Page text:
Have you ever agreed a price for a job with a client, only for them to move the goalposts at a later date – forcing you to work more hours for no extra money?
So-called scope creep is the scourge of many small business owners, a lot of whom feel unable to ask for more money in case they lose clients.
Luckily, however, there are ways to avoid being caught in the scope creep trap.
What is scope creep?
Coined by project managers, the term scope creep refers to any situation when the scope of a project changes and creates more work for those delivering it.
This could be because a client introduces new requirements, changes their mind what they want, or asks for the work to be done more quickly.
What causes scope creep?
There are lots of reasons why scope creep can become a problem – and it’s not always the client’s fault.
In cases where an employee is taking on the job, for example, neglecting to properly explain to them exactly what is needed at the outset can lead to costly misunderstandings.
More often, however, it is due to a lack of clarity around what the client wants.
According to a 2017 survey by the Project Management Institute, 37% of project failures globally are due to poorly defined objectives and milestones.
Common causes of scope creep include:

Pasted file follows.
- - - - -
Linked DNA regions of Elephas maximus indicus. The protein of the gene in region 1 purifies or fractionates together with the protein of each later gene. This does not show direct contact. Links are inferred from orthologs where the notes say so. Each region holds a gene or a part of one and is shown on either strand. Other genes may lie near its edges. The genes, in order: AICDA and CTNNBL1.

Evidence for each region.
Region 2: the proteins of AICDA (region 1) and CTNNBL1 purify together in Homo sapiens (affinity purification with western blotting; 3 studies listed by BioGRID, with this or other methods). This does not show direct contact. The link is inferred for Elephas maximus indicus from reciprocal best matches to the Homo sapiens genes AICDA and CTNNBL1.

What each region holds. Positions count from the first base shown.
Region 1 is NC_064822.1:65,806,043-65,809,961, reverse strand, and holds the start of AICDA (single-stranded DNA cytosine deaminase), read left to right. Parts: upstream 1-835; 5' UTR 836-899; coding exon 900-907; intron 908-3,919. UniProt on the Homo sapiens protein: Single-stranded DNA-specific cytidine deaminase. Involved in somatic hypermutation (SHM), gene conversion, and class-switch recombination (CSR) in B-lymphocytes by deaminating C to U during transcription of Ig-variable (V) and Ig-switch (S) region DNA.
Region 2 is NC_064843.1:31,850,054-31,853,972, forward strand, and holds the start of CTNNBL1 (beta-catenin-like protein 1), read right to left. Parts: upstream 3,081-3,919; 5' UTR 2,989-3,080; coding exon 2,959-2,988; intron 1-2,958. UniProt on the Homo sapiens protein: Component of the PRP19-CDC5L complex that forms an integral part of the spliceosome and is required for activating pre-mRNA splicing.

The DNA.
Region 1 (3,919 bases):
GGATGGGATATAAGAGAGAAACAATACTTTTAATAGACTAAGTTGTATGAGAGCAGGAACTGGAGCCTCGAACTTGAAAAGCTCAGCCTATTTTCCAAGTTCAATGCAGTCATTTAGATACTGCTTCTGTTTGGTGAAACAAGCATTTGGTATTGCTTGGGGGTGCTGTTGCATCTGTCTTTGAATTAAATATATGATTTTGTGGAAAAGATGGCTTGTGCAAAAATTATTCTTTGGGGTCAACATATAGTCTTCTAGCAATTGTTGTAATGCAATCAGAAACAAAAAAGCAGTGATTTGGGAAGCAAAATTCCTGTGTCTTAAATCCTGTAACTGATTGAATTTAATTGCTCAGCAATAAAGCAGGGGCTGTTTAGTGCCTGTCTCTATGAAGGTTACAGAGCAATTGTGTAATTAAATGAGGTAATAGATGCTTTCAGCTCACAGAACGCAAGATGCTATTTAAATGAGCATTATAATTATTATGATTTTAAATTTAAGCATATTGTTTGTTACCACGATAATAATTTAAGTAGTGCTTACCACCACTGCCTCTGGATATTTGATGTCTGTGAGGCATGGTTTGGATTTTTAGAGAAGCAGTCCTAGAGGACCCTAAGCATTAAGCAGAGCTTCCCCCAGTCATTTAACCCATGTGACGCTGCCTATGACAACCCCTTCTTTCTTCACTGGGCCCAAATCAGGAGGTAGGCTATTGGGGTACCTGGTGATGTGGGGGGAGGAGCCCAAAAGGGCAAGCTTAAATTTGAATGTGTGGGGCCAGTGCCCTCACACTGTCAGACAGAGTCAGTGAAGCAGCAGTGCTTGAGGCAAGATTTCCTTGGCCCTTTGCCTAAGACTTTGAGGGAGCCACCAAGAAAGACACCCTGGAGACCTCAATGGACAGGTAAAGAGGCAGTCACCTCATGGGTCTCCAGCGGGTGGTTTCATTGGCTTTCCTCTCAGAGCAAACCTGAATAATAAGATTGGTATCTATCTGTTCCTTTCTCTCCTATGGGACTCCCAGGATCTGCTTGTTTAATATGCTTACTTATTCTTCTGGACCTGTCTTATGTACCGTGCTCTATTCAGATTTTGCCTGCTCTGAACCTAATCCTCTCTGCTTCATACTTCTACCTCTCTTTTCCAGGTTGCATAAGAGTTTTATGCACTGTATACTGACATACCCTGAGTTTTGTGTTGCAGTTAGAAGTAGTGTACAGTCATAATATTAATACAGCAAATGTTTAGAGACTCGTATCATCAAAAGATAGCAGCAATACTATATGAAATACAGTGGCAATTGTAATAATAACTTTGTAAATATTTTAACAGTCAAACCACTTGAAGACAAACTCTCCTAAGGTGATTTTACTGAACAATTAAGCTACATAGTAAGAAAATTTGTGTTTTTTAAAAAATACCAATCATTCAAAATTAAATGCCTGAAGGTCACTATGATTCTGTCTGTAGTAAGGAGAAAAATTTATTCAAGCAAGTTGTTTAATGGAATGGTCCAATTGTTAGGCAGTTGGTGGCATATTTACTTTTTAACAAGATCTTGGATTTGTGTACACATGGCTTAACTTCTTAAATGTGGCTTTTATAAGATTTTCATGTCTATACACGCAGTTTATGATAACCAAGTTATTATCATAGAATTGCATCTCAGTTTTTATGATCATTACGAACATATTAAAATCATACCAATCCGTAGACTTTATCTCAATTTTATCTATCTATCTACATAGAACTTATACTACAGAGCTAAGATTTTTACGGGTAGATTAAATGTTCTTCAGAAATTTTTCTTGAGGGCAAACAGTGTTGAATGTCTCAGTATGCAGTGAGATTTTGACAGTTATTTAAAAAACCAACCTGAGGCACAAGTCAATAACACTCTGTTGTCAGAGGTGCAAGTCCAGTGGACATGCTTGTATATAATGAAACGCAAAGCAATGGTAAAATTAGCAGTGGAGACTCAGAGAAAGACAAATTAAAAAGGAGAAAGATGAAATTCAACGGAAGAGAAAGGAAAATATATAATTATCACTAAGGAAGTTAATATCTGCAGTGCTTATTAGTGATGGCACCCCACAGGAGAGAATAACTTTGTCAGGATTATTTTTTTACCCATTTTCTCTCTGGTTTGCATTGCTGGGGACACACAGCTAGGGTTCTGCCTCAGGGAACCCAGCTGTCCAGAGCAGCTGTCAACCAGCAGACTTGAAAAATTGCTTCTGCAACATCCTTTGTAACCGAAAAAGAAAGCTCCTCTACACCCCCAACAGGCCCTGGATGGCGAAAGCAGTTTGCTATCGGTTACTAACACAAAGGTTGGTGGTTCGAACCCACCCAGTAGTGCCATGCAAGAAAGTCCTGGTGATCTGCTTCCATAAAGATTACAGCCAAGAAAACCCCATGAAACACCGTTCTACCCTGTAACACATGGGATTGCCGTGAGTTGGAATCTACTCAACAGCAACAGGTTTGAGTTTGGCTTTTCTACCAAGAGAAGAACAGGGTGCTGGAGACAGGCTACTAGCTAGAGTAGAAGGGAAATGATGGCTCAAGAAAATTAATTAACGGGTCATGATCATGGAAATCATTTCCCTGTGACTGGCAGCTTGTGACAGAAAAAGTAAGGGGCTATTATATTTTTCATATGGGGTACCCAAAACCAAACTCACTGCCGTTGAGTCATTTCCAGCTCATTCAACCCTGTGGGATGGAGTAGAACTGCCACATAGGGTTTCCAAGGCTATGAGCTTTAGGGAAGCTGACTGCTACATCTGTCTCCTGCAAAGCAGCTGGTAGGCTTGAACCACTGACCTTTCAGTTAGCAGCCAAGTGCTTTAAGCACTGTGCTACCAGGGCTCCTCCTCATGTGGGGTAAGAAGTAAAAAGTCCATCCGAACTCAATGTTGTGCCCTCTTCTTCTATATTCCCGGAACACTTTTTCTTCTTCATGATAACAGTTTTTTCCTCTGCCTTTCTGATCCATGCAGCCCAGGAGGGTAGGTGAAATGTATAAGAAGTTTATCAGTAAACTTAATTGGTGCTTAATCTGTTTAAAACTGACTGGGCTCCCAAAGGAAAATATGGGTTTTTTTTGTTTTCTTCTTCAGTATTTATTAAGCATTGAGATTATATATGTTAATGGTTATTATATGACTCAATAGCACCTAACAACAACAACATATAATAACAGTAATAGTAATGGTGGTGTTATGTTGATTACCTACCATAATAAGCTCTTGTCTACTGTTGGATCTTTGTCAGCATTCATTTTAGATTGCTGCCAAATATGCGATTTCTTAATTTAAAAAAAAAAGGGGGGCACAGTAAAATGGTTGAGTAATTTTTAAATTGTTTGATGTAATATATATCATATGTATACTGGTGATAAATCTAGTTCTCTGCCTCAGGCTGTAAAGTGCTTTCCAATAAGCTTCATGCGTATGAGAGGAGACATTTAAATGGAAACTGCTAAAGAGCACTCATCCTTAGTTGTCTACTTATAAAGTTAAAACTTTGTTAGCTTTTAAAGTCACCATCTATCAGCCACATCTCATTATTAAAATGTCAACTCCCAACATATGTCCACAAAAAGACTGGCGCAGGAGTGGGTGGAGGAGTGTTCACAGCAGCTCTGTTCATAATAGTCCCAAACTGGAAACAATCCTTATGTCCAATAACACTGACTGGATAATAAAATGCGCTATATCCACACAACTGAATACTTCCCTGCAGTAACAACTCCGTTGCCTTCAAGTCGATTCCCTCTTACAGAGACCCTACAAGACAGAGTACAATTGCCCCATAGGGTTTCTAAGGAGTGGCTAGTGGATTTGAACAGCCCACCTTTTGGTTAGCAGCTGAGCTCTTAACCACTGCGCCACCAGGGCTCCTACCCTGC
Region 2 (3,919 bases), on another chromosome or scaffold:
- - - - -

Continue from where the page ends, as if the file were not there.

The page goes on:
- A lack of clarity about what the client wants
- Failure to include a strategy for how extra work should be charged
- A lack of understanding on your part about how much work a project will entail
- Scope creep is not always the client’s fault.
- Making sure everyone involved knows what is required is the best way to avoid it.
What can I do when a client moves the goalposts?
Nobody wants to work for free. But nobody wants to lose clients either.
That’s why so many small business owners end up accepting the extra work that comes with scope creep.
However, agreeing to unreasonable requests will devalue your work and may also lead to the client having unrealistic expectations going forward.
So it’s important to take a stand if you recognise the conditions of a job are becoming unacceptable.
Ways to do this include offering to take on a new target but only if another can be dropped, and offering to do the extra work for an additional fee.
- Agreeing to unreasonable requests will devalue your work.
- Offering to replace a less critical part of the work with the new requirement is one way to manage scope creep.